Politics from the Palouse to Puget Sound

Wednesday, January 25, 2006

Concerns over Moscow's Wal-Mart

Let me try to answer some of your concerns.

Why does Moscow need another Wal-Mart? What exactly is the Wal-Mart supercenter going to add to our consumer options that are not available at the existing Wal-Mart or at other Moscow stores?

It will not "be another" Wal-Mart, it is a new Wal-Mart. The Super Wal-Mart is a bigger store with more things to make it one stop shopping including possible a tire store and a grocery store.

What will happen to the "old" Wal-Mart building if a new one is built? Is it going to be empty and an eyesore as it was in Idaho Falls?
Is it an eyesore now? If it is not now, how will it become one? I would think the building could be used by Target. Or Costco. Or maybe made into a mini-mall.
Third, I'd admit the figure given for insurance was quite reasonable for the individual employee - but how does that change if there are dependents to insure?
Is this a concern before you will allow a business to be built or come into existence?
As far as Wal-Mart employees patronizing other businesses in the area for food super Wal-Marts have a food court/fast food area.
Are you saying the only thing downtown areas have to offer are food options? Are we to believe this whole fight is to save McDonald's from Wal-Mart? Costco also has a food court with really cheap food. Oh wait, was that even a question?
On a personal note, I am disappointed that I've recently moved to an area that was appealing to me specifically because of its strong and diverse business community and cultural/educational opportunities (minus many "big boxes"), and I find that attractive element is to change.
Is that a question as well? You had questions, but that is more of a comment, I think. But Troy Idaho does not have big box stores because they have no real population base, nor is it a destination for shopping. Moscow is a destination. Us Pullmanites are trying to make Pullman a destination for those who live in Whitman County, but we are fighting with other Pullmanites who would prefer we send thousands of tax dollars to Moscow.

I am not anti-growth, just more selective. I would rather encourage new and different businesses - a box Target or Costco - than replicate a business that is already in existence.
Good for you. Now get your own money and open one of those places. While Wal-Mart is using their own money, I suspect they would prefer to open up a Wal-Mart.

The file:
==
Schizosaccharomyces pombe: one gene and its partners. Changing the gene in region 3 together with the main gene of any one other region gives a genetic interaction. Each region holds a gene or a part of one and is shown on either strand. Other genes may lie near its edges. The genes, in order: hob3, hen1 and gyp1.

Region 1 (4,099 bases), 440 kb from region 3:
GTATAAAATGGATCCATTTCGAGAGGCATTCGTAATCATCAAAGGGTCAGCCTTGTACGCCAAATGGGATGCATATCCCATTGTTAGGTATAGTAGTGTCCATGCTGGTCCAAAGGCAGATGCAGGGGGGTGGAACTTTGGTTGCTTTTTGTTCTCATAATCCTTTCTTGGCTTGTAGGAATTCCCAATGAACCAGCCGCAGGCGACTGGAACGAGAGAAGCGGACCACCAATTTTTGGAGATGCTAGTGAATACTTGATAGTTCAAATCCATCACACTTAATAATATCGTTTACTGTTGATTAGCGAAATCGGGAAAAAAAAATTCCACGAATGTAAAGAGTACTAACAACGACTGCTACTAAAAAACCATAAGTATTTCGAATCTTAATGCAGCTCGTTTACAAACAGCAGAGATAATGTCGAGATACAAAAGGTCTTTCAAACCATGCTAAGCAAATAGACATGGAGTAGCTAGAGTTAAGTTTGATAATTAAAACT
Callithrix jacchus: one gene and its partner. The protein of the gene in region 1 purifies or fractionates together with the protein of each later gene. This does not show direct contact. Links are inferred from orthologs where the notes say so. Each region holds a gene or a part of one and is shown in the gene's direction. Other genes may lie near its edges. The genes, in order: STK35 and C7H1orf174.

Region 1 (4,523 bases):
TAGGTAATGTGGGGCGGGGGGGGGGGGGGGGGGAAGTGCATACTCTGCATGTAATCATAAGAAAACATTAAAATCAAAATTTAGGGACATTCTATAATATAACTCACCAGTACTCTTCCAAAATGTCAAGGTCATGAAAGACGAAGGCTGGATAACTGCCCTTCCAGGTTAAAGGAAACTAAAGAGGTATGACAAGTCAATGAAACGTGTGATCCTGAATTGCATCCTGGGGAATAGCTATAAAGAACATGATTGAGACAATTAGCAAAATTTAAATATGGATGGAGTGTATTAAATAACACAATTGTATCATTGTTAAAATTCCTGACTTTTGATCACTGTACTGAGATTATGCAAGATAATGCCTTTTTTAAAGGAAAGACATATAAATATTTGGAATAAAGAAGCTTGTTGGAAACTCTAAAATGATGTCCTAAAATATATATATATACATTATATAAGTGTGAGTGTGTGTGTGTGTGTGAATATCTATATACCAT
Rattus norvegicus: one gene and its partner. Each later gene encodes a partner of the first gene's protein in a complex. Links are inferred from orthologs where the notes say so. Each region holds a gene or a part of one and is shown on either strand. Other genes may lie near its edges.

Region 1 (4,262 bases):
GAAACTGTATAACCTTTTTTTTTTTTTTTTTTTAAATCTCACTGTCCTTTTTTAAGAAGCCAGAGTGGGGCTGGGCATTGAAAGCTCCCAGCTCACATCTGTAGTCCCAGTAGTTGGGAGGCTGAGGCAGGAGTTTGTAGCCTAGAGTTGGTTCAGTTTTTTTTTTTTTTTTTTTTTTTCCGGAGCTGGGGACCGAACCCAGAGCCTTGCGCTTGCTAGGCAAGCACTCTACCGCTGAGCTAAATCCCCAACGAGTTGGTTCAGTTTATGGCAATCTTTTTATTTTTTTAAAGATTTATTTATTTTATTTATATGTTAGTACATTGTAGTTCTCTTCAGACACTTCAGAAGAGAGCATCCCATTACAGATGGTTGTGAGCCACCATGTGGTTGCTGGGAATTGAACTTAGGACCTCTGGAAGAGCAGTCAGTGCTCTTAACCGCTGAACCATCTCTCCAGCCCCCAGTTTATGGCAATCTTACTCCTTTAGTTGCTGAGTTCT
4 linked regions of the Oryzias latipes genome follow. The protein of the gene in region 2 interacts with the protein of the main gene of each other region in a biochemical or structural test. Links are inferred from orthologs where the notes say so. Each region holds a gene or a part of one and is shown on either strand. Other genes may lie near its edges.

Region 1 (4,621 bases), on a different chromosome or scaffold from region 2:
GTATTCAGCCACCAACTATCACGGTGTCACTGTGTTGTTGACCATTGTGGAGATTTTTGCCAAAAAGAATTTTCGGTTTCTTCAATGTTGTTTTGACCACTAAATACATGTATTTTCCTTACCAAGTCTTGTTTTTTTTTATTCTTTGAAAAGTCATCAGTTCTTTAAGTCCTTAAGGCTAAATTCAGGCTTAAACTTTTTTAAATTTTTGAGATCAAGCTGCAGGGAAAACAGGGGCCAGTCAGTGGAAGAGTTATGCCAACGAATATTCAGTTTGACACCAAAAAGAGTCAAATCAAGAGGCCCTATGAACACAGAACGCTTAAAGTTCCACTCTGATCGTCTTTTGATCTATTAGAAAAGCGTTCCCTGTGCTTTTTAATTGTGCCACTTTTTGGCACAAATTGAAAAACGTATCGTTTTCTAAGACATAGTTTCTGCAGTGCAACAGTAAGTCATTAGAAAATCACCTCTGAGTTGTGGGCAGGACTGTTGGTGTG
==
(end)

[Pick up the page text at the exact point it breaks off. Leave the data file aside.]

Despite the fact a Wal-Mart Supercenter would indeed provide additional jobs, one must at the same time consider the potential jobs and businesses it would impact negatively.
Is there a problem with unemployment in Latah County? According to PARD there is. And according to PARD a Pullman Wal-Mart would hurt Latah county and us, in Whitman county, should care. We should not open the Pullman Wal-Mart. So while there is a need for employment that is not being met with the current businesses, new and/or expanded businesses need to open.

Regardless of what businesses are around, consumers have the same amount of money to spend today as they did yesterday and building any new businesses would redistribute money spent, not increase it.

Jenette Dunworth, Troy
I don't agree with it. I have more disposable income. I can spend even more than I have spent. With more businesses to spend my money at, I could add to the money that is around to spend. I am sure others are in the same boat.

Also, there is a fair amount of money that goes to Lewiston, Spokane, and out-of-the-area businesses on the Web where money is spent. Having more local places will allow that money to remain here. Surely, you don't want me to spend in Spokane when I could redistribute the money locally. But I bet that would not bother you.

I am sure what you meant is money within the community would go to Wal-Mart rather than the stores that are currently getting it.

Let's look at that. Staples, Wal-Mart, and Office Depot sell many of the same items. Yet all three are still in business. In fact, with both Office Depot and Staples coming after Wal-Mart, why wasn't there a big outcry that those stores would take away from Wal-Mart, which was already there? What about Ken's Stationery? They were hurt by Staples and Office Depot. Yet there were no calls for economic impact studies and no hearings. They just came in.

Hastings came in and hurt the record stores in the mall. There was an outcry from the business owners of those stores in the mall. But I don't remember the letters to the editor.

What does a salesman or a cashier make at Hastings? What do they make at Staples? What kind of insurance benefits do they have for the employee and the employee's family? People would probably need to look up that information because there is not a big effort to get them shut down and stop them from opening up.

1 comment:

April E. Coggins said...

This the part of free enterprise, according to non-business owners, that bothers me the most. If Kinko's decides to start offering coffee or if Starbucks decides to offer printing services, should the public be involved in the business decision?

What if Wal-Mart buys Jins Mart and expands their inventory? Who decides what inventory can be offered? Which store is allowed to offer milk at a less expensive price than a "vulnerable" store? The customer always has the final say in a store's success or failure. We hang out our shingle and hope the public likes what we offer. Obviously, the public likes Wal-Mart, hopefully the Wal-Mart shoppers will like my store, too.